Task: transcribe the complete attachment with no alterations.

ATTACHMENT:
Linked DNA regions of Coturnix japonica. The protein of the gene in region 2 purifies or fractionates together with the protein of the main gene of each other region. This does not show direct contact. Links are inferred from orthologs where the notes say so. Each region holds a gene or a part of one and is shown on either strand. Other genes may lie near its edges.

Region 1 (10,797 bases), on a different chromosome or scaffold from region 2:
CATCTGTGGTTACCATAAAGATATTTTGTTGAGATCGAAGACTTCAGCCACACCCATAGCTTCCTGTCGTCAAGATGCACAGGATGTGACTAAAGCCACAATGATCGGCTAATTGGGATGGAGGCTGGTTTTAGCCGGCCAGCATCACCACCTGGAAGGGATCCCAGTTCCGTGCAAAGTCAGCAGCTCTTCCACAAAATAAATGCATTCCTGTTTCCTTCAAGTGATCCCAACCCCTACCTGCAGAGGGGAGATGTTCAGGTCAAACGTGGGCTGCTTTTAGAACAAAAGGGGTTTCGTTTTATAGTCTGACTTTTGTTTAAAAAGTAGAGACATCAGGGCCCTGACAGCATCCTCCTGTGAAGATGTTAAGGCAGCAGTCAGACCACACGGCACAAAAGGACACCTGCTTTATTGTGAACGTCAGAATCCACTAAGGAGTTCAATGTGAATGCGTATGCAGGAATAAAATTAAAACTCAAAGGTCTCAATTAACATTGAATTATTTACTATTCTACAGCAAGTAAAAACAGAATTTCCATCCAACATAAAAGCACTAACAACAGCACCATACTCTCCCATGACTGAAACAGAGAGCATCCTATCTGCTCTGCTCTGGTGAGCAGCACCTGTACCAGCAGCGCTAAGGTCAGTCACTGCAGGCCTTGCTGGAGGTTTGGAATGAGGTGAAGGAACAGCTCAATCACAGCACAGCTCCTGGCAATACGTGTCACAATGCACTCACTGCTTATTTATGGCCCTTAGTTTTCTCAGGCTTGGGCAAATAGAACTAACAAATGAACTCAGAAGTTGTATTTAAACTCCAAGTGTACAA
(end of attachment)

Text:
Linked DNA regions of Coturnix japonica. The protein of the gene in region 2 purifies or fractionates together with the protein of the main gene of each other region. This does not show direct contact. Links are inferred from orthologs where the notes say so. Each region holds a gene or a part of one and is shown on either strand. Other genes may lie near its edges.

Region 1 (10,797 bases), on a different chromosome or scaffold from region 2:
CATCTGTGGTTACCATAAAGATATTTTGTTGAGATCGAAGACTTCAGCCACACCCATAGCTTCCTGTCGTCAAGATGCACAGGATGTGACTAAAGCCACAATGATCGGCTAATTGGGATGGAGGCTGGTTTTAGCCGGCCAGCATCACCACCTGGAAGGGATCCCAGTTCCGTGCAAAGTCAGCAGCTCTTCCACAAAATAAATGCATTCCTGTTTCCTTCAAGTGATCCCAACCCCTACCTGCAGAGGGGAGATGTTCAGGTCAAACGTGGGCTGCTTTTAGAACAAAAGGGGTTTCGTTTTATAGTCTGACTTTTGTTTAAAAAGTAGAGACATCAGGGCCCTGACAGCATCCTCCTGTGAAGATGTTAAGGCAGCAGTCAGACCACACGGCACAAAAGGACACCTGCTTTATTGTGAACGTCAGAATCCACTAAGGAGTTCAATGTGAATGCGTATGCAGGAATAAAATTAAAACTCAAAGGTCTCAATTAACATTGAATTATTTACTATTCTACAGCAAGTAAAAACAGAATTTCCATCCAACATAAAAGCACTAACAACAGCACCATACTCTCCCATGACTGAAACAGAGAGCATCCTATCTGCTCTGCTCTGGTGAGCAGCACCTGTACCAGCAGCGCTAAGGTCAGTCACTGCAGGCCTTGCTGGAGGTTTGGAATGAGGTGAAGGAACAGCTCAATCACAGCACAGCTCCTGGCAATACGTGTCACAATGCACTCACTGCTTATTTATGGCCCTTAGTTTTCTCAGGCTTGGGCAAATAGAACTAACAAATGAACTCAGAAGTTGTATTTAAACTCCAAGTGTACAA